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Prominent director successfully adapts the
Shakespeare's lesser-performed "comedy" of unrequited love and achieving your romantic dream through whatever means necessary is a play that hasn't, on the whole, sat well with audiences.
All's Well That Ends Well from the Royal Shakespeare Company. Photo: Ellie Kurttz
Emotionally, the happy ever-after ending doesn't add up as we see spoilt anti-hero Bertram, who has spurned the woman he was forced to marry by running off to fight in the war, suddenly transform his strong feelings of hatred into dutiful love.
All's not particularly well with the plot either as you have to suspend belief if you are to accept the extent of the manipulation of Bertram.
Yet despite the somewhat unrealistic material that Shakespeare has given director Nancy Meckler, she works with everything at her disposal to solve this problem play's gaping holes for the latest Royal Shakespeare Company (RSC) production.
In her bag of tricks are two of the RSC's finest performers - Jonathan Slinger (as braggart Parolles) and Greg Hicks (as the very regal King of France). She also makes Bertram's change of heart seem more believable as he matures through time and experiences in the army, donning shades and combat gear that are more synonymous with British troops in recent conflicts like Afghanistan.
Jonathan Slinger is one of the highlights in All's Well That Ends Well. Photo: Ellie Kurttz
From the start, handsome, wayward and rich Bertram is introduced as more interested in clubbing and soaking up champagne than the attentions of besotted Helena, an intelligent and attractive doctor's daughter. He's the bad boy that good, honourable Helena just can't resist.
But when Helena cures the sickly King of France, she is promised the hand of any man in the kingdom, and she uses this opportunity to gain the object of her affection, to snobbish Bertram's shock, anger and disgust at being forced to marry below his station.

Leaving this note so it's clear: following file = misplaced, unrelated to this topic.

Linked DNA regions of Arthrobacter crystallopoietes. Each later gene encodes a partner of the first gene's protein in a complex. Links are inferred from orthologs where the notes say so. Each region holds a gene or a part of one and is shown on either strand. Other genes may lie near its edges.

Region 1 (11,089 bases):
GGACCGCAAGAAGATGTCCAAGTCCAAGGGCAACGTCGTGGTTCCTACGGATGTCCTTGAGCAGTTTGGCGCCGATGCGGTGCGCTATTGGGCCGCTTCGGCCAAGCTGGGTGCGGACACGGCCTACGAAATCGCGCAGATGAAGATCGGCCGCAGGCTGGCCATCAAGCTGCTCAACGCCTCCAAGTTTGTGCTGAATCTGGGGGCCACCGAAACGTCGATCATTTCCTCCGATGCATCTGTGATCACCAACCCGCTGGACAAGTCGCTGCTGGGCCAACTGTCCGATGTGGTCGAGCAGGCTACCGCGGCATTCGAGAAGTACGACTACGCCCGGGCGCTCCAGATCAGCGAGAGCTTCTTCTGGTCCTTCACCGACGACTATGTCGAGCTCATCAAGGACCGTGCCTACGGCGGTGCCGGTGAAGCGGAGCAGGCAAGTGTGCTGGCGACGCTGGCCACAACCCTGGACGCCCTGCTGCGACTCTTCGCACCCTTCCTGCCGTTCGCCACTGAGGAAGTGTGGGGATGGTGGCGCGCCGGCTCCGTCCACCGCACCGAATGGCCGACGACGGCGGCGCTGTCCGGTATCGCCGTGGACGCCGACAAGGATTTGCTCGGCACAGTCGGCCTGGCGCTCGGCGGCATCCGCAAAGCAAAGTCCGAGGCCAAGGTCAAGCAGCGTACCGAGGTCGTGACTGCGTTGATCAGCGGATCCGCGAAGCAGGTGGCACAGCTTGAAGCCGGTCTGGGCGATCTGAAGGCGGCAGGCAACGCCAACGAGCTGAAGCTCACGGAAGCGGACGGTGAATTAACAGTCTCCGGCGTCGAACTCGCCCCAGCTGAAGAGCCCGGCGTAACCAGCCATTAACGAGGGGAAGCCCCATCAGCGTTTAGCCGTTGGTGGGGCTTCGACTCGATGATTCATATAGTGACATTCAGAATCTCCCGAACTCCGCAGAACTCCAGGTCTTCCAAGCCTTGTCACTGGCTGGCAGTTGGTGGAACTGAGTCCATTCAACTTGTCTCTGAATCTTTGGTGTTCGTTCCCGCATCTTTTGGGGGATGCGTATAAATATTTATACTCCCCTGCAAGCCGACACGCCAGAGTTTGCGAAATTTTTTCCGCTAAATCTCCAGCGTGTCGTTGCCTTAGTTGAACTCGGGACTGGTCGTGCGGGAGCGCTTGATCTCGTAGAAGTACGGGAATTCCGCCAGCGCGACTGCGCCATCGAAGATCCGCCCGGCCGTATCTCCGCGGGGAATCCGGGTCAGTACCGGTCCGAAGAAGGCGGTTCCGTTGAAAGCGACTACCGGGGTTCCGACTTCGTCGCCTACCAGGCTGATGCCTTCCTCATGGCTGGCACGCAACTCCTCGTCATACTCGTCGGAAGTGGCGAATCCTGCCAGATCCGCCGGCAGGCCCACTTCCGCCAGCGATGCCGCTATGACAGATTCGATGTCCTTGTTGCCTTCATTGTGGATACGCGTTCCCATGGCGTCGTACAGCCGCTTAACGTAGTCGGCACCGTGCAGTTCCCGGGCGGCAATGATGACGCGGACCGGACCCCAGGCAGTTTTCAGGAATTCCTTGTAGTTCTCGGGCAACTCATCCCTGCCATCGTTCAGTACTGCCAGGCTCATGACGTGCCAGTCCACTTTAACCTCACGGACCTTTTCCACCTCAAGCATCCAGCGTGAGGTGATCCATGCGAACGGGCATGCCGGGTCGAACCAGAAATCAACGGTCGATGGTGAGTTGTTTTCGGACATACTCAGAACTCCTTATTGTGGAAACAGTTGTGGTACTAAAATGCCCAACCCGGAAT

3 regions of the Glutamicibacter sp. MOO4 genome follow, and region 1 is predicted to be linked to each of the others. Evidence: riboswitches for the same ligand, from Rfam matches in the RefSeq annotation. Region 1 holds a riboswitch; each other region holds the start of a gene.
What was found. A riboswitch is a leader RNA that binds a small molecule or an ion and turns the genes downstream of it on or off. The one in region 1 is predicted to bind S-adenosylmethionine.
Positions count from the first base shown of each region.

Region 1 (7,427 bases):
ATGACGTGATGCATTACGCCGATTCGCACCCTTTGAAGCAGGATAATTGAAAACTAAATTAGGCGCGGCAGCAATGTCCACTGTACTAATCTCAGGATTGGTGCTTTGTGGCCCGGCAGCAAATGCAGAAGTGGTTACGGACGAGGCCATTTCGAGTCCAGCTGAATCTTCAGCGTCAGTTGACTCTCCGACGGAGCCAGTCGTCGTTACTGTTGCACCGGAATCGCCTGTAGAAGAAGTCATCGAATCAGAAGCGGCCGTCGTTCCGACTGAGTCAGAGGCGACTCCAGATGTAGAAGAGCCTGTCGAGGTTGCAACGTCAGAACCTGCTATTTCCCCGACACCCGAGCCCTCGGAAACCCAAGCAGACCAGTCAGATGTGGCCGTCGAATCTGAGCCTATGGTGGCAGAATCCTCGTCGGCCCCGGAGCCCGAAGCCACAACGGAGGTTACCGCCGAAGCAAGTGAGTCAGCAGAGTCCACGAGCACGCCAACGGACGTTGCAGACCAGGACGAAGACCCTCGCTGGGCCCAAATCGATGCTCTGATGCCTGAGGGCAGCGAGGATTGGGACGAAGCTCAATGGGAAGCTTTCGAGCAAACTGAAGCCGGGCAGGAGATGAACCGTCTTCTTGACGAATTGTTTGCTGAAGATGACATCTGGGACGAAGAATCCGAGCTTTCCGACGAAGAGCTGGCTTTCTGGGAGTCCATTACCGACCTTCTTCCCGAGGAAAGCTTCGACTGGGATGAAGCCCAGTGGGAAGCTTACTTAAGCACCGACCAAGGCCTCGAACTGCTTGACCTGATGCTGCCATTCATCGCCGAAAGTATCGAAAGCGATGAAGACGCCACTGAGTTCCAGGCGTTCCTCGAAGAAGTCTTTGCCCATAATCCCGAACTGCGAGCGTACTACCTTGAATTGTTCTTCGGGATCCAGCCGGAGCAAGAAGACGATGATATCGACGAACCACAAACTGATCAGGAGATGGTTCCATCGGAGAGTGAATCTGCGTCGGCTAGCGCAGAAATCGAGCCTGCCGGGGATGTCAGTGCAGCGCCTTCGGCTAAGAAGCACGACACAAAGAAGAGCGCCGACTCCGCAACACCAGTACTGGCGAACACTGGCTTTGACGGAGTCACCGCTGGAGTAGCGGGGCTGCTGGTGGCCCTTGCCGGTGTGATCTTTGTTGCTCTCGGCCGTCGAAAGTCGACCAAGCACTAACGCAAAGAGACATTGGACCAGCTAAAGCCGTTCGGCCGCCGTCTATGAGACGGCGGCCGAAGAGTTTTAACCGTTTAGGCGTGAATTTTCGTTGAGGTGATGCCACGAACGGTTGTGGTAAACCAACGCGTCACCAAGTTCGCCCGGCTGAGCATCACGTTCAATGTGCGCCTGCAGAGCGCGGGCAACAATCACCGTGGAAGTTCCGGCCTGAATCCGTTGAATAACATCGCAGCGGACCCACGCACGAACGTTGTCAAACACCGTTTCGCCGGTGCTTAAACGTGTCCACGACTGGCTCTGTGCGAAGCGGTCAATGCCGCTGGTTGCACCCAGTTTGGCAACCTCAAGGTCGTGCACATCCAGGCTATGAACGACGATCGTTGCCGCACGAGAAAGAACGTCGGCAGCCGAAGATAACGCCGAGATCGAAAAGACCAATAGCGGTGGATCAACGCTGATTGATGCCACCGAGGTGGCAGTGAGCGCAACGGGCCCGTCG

When his hand is forced by the King, he goes ahead with the marriage but steals away in the night to fight in the army, informing his new wife by letter that he will only accept their marriage when she has managed to get hold of the family ring from his finger and carry his child, both of which he will never willingly give her.
But he has under-estimated Helena's determination, and she continues to seek him out, and gain both the ring and a night of passion from him without Bertram even knowing it.
Bertram (Alex Waldmann) is manipulated by his new wife in All's Well That End's Well. Photo: Ellie Kurttz
Joanna Horton is suitably obsessed and naive as Helena, while Alex Waldmann is believable as self-centred Bertram, who despite his faults, gains some sympathy, particularly as he sobs over a letter claiming that his wife is dead.
Joanna Horton as Helena in All's Well That Ends Well. Photo:Ellie Kurttz
Meanwhile, a sub-plot follows the exploits of Bertram's duplicitious, social-climbing sidekick Parolles, who is exposed for the cowardly cheat that he is.
Where this production particularly succeeds is through the play's comedy scenes. Bertram's reaction to being picked as Helena's husband provide plenty of giggles, but none more so than when Parolles' gets his come-uppance. The fall from grace is hilariously complete as his extravagant pointed moustache turns out to be of the stick-on variety.
It is one of many nice touches that lift this modern and very watchable production. So, my advice is to not take the plot too seriously and enjoy a well-acted, beautifully-staged three hours of entertainment.
Royal Shakespeare Theatre, Stratford upon Avon All's Well That Ends Well runs in repertoire in the Royal Shakespeare Theatre, in Stratford upon Avon, until September 26. Tickets cost from £12 from the Royal Shakespeare theatre website.
Theatre Royal, Newcastle upon Tyne
It will then be performed at Theatre Royal, in Newcastle upon Tyne, from November 5 to 9. Tickets cost from £12 from the Theatre Royal website.
The play is three hours and 10 minutes, including a 20 minute interval.